The report on the oil leak in the Gulf of Mexico is damning, with failure, neglect and irresponsibility identified not just with BP and its sub-contractors but the oil industry generally.
It is good that the findings are so severe, because they will serve as a reminder to everyone - the companies, politicians, environmentalists and the users of the waters - of the standards expected and needed in a business which carries such risk. They provide also added evidence to strengthen calls for tighter regulation, which no doubt will come.
However, similar reports have been issued before following other serious environmental occurrences due to leaking oil, and, despite heavy penalties and promises made on all sides, not enough, clearly was done to prevent the incident last year.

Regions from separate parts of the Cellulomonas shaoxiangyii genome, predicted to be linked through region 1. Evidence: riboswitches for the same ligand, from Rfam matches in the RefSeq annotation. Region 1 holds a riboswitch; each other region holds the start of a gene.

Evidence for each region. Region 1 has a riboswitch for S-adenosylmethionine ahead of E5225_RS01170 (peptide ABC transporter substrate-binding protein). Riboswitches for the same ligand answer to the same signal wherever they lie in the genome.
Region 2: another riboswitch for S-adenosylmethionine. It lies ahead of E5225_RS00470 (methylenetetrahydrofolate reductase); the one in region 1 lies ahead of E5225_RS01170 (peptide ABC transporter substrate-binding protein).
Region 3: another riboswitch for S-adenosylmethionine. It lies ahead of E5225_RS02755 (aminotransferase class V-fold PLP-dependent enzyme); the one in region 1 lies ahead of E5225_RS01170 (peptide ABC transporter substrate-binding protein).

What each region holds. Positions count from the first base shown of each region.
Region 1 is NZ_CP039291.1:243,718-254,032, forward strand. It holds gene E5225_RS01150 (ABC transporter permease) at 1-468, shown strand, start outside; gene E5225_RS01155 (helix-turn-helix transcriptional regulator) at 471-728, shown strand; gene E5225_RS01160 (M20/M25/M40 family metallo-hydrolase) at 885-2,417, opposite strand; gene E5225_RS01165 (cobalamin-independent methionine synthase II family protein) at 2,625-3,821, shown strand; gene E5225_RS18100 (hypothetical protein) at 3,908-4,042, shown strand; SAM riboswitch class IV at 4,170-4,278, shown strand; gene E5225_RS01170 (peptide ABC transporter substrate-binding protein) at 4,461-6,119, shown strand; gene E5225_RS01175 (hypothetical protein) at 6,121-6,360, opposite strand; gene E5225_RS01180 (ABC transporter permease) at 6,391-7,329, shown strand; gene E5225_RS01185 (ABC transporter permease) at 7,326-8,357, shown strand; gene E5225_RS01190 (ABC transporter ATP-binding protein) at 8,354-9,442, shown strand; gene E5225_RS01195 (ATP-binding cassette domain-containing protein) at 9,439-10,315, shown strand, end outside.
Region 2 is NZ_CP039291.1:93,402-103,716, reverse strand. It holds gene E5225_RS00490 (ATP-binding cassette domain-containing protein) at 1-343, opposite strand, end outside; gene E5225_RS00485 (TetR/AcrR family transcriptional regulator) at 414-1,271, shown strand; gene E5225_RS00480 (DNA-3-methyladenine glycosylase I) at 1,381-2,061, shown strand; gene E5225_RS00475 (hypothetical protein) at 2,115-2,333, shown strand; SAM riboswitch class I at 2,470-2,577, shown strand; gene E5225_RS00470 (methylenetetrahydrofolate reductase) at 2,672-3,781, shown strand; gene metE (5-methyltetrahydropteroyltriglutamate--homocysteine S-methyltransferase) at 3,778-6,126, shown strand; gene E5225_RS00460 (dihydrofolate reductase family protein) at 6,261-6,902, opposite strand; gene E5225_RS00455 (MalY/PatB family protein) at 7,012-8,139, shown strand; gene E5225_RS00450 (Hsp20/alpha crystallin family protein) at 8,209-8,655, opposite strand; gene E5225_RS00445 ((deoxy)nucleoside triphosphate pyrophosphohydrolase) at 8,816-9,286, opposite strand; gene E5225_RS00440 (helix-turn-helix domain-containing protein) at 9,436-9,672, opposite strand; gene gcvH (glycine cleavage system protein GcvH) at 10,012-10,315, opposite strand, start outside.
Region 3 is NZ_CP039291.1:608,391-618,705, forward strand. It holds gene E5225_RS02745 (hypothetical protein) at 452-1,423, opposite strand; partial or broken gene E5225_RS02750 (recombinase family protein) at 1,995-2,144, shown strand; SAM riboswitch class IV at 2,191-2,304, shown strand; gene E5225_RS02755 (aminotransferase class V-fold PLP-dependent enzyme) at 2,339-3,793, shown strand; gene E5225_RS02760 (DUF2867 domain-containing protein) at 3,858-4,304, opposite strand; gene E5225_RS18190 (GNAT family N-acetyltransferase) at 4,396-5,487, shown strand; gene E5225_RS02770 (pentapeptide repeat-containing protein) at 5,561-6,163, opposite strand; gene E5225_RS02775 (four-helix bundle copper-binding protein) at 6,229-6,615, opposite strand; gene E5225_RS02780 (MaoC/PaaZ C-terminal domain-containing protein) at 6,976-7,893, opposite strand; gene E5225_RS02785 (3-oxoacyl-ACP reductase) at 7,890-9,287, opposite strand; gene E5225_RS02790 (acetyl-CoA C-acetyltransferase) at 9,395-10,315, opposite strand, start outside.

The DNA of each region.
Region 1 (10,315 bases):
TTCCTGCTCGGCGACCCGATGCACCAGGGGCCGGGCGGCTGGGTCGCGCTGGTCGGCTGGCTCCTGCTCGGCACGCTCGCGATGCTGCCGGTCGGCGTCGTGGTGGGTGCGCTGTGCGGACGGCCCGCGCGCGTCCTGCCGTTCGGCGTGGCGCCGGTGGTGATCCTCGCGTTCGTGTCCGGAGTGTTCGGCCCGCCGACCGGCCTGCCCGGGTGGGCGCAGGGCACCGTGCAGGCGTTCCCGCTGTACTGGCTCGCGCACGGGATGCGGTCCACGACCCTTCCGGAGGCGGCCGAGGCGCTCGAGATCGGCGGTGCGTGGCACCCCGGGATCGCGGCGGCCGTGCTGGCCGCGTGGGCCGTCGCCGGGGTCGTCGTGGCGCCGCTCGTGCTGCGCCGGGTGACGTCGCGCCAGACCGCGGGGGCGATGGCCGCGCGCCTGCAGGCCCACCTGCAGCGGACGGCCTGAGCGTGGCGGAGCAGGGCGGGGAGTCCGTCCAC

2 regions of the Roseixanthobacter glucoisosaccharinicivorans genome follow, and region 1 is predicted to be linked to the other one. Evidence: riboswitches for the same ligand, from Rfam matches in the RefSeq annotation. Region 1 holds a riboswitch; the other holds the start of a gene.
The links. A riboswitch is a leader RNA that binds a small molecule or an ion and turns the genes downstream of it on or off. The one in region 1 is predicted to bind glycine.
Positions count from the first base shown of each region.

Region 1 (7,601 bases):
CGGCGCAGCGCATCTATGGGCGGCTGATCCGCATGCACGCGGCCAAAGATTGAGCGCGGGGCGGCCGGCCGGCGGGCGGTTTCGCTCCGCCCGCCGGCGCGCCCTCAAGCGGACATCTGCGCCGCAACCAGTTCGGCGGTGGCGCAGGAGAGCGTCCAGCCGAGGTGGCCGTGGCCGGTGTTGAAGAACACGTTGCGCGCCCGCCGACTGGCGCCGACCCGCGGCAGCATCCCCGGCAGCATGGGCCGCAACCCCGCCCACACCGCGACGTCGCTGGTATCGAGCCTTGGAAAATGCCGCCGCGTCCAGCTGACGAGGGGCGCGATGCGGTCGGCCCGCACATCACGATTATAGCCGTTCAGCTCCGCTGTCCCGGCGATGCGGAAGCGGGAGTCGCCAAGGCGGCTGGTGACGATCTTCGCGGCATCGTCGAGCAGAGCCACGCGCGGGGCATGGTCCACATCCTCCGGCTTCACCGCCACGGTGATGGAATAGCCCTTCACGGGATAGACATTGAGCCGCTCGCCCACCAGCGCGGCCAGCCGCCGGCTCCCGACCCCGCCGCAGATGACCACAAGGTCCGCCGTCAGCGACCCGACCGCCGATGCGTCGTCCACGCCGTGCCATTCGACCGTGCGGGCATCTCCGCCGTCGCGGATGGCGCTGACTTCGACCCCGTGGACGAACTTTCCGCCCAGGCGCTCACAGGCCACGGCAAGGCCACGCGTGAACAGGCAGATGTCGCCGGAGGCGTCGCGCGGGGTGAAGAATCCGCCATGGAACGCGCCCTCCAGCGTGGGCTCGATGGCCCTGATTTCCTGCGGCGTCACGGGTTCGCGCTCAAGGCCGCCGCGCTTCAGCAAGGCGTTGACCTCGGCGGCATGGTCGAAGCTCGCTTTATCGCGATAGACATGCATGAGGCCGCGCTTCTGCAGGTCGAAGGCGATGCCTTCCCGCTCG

Sadly, until a genuine and committed sense of responsibility is enacted there will be further devastation of our waters by oil. Indeed, it is happening all the time in small areas here and there, but it is hardly noticed, so common an occurrence as it is. Our waters and the life within them hurt.
I wonder how great the worldwide outcry would have been if no humans had been affected by the great torrent of toxicity into the waters of the Gulf, no fishermen, tourists, waterfront residents or businesses? In the end it is all about balance: it would be wonderful if, now, there was a mutual determination to consider and ensure fairly the needs of the waters and the life within it, both of which give, and the people and the corporates, both of which take. It isn’t much to ask, is it?